Sunlight poured through the window, casting its shining rays on the pages of the newspaper between Dudley Dursley's fingers. He sighed as he carefully folded it up; the government was up to its usual nonsense and his patience for it evaporated quickly. He stood up slowly and stretched before going over to the window. Through the thin layer of glass he could hear his daughter's shout of delight as she tagged her sister. He stood there for a while, watching his children with a smile on his face.
Dudley Dursley led a simple life, without excess drama or danger. He lived in a nice house with his wife and two children. He worked from nine to five, Monday to Friday. You could say that his life was the embodiment of normalcy. Yet in the back of his mind, there was always the tugging of the secret that he held, for Dudley Dursley knew that the world wasn't nearly as simple as it seemed. He knew one of the best-kept secrets of all time. He knew of magic.
One might say that everyone knew of it, but he knew how real it really was, having experienced it several times. In fact, he grew up with a wizard, although he wasn't very kind to him.
At the memory of his cousin, Dudley's face fell. He would always remember the vile person he used to be before that dementor attack when he was fifteen. He was mean – even cruel – to everyone smaller than him. He was a bully, but he was also a coward. When he saw what other people saw in him, it shook his foundation to the point where he began to question everything that he used to take for granted. Was magic really so evil? Was it right to talk behind people's backs? Was it okay to beat up people that stood no chance against you? Before that night he would have said yes without a second's hesitation.
But something changed in him in that moment and he began to see the world in an entirely different light. His cousin went from the freakish, orphaned punching bag that Dudley had used him as for so long to a person whom Dudley respected. After he went through his maturity spurt, as he called it, he realized just how hard of a childhood Harry had had. Yet he never took in out on people with violence. He might've lost his temper a few times, but considering the load he was under, he could've done a lot worse. To this day, Dudley knew he didn't fully understand what Harry was going through. He knew that the wizarding world placed a lot of expectations on his shoulders, but he never knew the details. He wasn't sure if he wanted to – it would only make him feel like more of a prick for treating Harry the way he did.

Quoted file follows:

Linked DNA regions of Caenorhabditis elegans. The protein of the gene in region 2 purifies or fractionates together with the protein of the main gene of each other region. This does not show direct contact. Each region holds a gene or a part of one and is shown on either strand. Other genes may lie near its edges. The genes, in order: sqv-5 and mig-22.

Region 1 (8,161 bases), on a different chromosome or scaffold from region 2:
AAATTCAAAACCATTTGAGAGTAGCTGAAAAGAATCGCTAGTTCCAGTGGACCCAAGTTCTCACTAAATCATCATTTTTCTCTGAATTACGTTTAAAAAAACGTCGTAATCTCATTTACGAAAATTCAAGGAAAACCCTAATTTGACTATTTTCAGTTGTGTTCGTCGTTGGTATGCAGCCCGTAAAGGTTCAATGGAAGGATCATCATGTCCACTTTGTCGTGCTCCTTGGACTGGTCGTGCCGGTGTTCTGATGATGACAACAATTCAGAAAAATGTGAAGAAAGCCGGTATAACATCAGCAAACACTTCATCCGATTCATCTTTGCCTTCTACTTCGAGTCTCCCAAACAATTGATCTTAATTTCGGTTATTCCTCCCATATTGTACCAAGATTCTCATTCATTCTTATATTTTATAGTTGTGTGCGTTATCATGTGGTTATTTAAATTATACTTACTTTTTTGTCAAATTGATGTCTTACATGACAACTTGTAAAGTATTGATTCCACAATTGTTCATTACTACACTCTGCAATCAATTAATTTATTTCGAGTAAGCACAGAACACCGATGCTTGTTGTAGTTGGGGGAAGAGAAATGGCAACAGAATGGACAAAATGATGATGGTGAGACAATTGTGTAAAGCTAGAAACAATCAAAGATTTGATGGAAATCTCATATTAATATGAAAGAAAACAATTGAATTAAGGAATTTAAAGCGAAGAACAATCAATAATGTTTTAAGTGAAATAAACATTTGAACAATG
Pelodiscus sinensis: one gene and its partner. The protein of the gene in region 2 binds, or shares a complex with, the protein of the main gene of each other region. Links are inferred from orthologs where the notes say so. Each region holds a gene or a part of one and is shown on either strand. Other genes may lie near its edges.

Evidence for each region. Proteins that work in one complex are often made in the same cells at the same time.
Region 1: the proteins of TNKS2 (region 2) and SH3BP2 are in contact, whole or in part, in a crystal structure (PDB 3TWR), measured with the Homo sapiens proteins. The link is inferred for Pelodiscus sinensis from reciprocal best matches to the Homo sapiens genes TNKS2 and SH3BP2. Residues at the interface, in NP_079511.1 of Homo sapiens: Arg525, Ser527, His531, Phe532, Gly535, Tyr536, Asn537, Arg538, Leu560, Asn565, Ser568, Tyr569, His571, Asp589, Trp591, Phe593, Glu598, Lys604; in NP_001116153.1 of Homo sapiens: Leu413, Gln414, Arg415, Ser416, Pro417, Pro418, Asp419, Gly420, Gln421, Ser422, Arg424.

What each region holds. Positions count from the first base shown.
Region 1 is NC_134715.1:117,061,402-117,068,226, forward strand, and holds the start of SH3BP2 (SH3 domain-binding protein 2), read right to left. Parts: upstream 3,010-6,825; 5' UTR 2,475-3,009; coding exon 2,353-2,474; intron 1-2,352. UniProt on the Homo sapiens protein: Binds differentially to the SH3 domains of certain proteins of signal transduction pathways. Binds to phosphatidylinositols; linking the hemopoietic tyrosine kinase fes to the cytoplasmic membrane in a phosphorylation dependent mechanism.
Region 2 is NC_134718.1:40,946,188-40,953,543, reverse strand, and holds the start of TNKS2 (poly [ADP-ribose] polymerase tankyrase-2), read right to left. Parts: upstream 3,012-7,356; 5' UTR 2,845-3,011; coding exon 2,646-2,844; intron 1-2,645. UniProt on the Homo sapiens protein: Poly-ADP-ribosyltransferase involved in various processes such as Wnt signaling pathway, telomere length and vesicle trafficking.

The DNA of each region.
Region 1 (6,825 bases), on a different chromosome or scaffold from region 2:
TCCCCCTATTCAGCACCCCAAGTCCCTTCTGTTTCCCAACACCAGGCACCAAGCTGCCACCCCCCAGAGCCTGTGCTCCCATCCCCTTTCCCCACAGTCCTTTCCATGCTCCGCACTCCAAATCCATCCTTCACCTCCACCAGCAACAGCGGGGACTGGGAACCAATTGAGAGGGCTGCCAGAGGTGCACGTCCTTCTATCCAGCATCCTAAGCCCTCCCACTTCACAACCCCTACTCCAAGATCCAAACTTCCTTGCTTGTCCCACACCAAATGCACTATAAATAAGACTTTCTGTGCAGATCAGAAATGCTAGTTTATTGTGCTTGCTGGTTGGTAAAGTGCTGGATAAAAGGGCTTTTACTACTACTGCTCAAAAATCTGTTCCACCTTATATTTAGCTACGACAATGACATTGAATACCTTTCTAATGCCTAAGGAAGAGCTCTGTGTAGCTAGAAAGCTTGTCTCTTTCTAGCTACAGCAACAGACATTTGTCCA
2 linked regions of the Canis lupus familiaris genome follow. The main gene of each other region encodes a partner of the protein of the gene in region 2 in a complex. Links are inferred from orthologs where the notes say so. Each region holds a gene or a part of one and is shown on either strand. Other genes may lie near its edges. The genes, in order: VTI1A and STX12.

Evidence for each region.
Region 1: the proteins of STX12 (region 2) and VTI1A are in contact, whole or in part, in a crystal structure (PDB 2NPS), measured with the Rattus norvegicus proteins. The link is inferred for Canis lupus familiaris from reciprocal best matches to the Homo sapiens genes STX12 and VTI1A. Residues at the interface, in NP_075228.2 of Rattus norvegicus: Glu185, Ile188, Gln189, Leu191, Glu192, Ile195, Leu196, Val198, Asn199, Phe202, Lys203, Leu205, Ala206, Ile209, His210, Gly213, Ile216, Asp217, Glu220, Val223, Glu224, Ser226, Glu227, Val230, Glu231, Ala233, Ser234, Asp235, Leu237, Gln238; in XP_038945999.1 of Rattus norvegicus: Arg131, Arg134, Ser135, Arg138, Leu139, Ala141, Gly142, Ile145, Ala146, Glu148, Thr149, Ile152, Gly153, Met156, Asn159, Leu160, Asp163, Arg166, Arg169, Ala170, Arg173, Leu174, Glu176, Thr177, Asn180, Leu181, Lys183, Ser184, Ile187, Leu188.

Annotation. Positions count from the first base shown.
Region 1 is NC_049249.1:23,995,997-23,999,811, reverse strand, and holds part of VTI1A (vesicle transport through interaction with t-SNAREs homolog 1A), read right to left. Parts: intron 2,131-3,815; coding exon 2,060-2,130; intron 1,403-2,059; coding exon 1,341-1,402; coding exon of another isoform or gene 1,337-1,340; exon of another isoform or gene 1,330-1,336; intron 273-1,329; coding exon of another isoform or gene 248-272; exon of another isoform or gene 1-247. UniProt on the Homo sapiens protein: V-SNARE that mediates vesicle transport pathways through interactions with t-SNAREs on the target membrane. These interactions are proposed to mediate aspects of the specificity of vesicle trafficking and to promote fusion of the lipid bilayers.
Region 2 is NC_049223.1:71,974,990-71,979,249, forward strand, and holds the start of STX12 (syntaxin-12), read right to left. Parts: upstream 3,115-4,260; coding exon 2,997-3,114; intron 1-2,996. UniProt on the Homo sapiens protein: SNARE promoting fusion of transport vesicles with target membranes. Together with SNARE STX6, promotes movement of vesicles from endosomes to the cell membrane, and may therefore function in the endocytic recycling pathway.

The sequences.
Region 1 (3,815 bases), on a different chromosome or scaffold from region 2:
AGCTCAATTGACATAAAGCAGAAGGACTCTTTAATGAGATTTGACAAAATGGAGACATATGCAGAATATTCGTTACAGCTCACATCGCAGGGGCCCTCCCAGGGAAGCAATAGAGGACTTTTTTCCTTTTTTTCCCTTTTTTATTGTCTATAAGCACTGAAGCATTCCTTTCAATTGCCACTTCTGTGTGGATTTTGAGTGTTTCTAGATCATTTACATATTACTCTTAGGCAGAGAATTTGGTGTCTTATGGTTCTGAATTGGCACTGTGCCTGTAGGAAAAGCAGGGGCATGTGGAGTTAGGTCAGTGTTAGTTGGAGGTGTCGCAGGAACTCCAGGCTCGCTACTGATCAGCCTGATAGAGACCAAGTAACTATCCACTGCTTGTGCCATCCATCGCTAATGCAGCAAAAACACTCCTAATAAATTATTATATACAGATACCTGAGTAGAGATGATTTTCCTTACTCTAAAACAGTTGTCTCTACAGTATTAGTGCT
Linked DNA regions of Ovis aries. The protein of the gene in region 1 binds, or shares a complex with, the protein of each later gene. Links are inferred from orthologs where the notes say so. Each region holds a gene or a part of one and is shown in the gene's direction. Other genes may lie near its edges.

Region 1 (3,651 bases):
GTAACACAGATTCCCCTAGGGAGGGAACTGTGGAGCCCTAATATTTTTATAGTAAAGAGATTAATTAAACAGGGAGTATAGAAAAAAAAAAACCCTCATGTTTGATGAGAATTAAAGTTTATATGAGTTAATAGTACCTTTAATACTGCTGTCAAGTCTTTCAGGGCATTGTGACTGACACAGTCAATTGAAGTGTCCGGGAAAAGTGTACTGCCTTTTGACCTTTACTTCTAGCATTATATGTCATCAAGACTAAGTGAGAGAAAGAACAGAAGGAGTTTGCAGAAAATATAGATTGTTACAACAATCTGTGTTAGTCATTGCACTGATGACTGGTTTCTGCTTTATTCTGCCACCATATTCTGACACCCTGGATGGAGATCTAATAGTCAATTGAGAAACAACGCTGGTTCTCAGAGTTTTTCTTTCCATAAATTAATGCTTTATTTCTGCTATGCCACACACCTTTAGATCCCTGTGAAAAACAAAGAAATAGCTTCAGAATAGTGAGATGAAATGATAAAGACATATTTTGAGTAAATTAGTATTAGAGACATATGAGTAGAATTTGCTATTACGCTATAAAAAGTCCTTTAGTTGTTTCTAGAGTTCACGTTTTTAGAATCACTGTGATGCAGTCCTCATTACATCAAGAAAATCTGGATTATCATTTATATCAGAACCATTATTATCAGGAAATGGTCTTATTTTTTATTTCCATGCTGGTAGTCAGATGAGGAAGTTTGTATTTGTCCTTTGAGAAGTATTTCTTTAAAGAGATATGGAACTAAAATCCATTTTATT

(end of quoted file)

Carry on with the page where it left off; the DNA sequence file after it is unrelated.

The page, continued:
He would never forgive himself for what he did.
Dudley Dursley spent the past twelve years of his life trying to bury that all behind him. He liked to think that he wasn't hiding from it – but in the back of his mind he knew a part of him was.
Feeling melancholy, Dudley watched as the bottommost tip of the sun touched the horizon, turning the light orange and blasting out as much heat as it could before it disappeared entirely. The surrounding sky turned a myriad of different colors. It was nature in all its glory. The beauty of it all was not lost on Dudley. He loved the sunset: He watched as many of them as he could.
The past would haunt him forever, no matter what he did, but when he looked at the beauty of the world he couldn't help but feel like he'd been forgiven; that's why everything was beautiful now. God had seen fit to show him how glorious everything was if he stopped to appreciate it. Standing there, taking in every detail of the spectacular sky, Dudley felt at peace with the world. The past was behind him and he had a new, better life. He wasn't greedy anymore, he learned that you had to give to get. He also learned that everything had to go away sometime. No matter how good something is, it will never last forever. As perfect as his life seemed now, fifteen years from now it wouldn't be the same. It might still be good, but it would be very different. Change is in everything. You can't go anywhere without feeling its affects. Dudley learned that change can happen to the most steadfast of characters.
The sun sank completely below the horizon, sucking the last remnants of light with it. What he'd just witnessed was change – the transition from day to night. Change wasn't bad; it was what kept the world going. Without change, nothing would ever happen. Change is in love, in life, and it is also in death. But Dudley had learned that death was a part of life. Without it, nothing could ever end. When he was younger, he would have said that that was a good thing. But some things are meant to end. What makes it all worthwhile is that in every ending there is a beginning. Every time one chapter finishes, a new one starts. Every time a door closes, another one opens. With ever person who dies, a new one is born.
Dudley felt like he'd had his own life circle. His old self had died, making room for the person he was now.
Dudley Dursley would never again be that bullying, spoiled rotten child.
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